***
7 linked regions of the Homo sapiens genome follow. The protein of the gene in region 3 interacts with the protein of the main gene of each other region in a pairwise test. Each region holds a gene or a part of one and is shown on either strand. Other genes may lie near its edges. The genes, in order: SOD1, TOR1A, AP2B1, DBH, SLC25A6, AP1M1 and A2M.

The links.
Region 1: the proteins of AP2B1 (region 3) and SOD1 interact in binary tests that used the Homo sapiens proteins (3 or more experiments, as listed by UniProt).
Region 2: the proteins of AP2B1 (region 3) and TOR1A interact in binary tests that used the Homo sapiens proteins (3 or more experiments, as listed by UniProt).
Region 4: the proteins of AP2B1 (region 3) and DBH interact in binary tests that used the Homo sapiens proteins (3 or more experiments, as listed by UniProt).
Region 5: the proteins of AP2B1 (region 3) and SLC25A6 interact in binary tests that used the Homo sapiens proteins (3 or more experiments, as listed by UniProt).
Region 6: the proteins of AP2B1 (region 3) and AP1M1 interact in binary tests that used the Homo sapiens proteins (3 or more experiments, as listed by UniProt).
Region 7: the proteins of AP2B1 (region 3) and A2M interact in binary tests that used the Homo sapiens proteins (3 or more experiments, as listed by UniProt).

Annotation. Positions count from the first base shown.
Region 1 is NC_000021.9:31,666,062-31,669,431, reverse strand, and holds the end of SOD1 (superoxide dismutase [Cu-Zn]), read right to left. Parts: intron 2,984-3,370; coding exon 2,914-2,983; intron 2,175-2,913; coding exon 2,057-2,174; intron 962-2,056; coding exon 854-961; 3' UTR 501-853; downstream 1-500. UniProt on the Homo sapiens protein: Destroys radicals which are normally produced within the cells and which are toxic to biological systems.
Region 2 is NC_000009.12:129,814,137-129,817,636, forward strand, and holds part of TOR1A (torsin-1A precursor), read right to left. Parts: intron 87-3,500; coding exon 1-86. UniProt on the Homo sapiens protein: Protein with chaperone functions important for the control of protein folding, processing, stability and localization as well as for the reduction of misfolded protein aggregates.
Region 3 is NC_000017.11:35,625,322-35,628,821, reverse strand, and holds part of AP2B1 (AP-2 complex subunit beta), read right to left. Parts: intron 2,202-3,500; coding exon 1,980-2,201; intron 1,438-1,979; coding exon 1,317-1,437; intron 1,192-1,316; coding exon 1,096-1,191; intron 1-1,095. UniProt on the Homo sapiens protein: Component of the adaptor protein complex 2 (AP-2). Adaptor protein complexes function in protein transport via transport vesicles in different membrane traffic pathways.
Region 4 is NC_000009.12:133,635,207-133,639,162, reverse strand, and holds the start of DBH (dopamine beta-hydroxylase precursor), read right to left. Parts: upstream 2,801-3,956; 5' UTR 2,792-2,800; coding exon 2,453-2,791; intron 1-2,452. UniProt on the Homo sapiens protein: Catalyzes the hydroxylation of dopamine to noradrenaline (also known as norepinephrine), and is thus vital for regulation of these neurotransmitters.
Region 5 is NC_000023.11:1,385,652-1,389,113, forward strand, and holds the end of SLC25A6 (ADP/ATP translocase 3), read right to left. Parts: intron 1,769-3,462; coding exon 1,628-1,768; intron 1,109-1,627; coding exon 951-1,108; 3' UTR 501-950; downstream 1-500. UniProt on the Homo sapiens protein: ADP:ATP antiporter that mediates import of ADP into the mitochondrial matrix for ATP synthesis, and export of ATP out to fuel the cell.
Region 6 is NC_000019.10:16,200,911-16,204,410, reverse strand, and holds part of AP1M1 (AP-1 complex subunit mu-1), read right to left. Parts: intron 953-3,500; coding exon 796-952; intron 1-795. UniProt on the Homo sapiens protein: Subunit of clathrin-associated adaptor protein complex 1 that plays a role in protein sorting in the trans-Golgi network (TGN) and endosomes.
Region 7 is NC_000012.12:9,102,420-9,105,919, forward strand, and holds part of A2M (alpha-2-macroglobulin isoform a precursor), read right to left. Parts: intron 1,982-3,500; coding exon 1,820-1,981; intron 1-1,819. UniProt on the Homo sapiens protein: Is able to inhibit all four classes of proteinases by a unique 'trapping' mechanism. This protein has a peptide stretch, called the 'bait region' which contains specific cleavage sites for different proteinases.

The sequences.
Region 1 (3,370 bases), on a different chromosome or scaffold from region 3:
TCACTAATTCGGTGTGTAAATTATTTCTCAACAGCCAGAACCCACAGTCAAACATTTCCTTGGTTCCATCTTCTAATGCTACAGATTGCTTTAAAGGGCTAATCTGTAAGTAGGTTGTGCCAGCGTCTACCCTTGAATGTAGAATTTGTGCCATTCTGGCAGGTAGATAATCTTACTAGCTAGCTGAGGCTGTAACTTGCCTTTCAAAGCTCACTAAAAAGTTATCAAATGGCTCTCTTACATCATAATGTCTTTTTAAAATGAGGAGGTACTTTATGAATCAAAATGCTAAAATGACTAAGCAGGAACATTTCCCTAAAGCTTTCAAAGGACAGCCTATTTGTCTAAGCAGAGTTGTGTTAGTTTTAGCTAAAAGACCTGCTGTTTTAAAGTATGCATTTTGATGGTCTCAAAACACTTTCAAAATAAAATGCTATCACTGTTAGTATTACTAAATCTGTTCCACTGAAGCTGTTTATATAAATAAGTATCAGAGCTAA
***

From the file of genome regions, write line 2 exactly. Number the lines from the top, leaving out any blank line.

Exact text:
The links.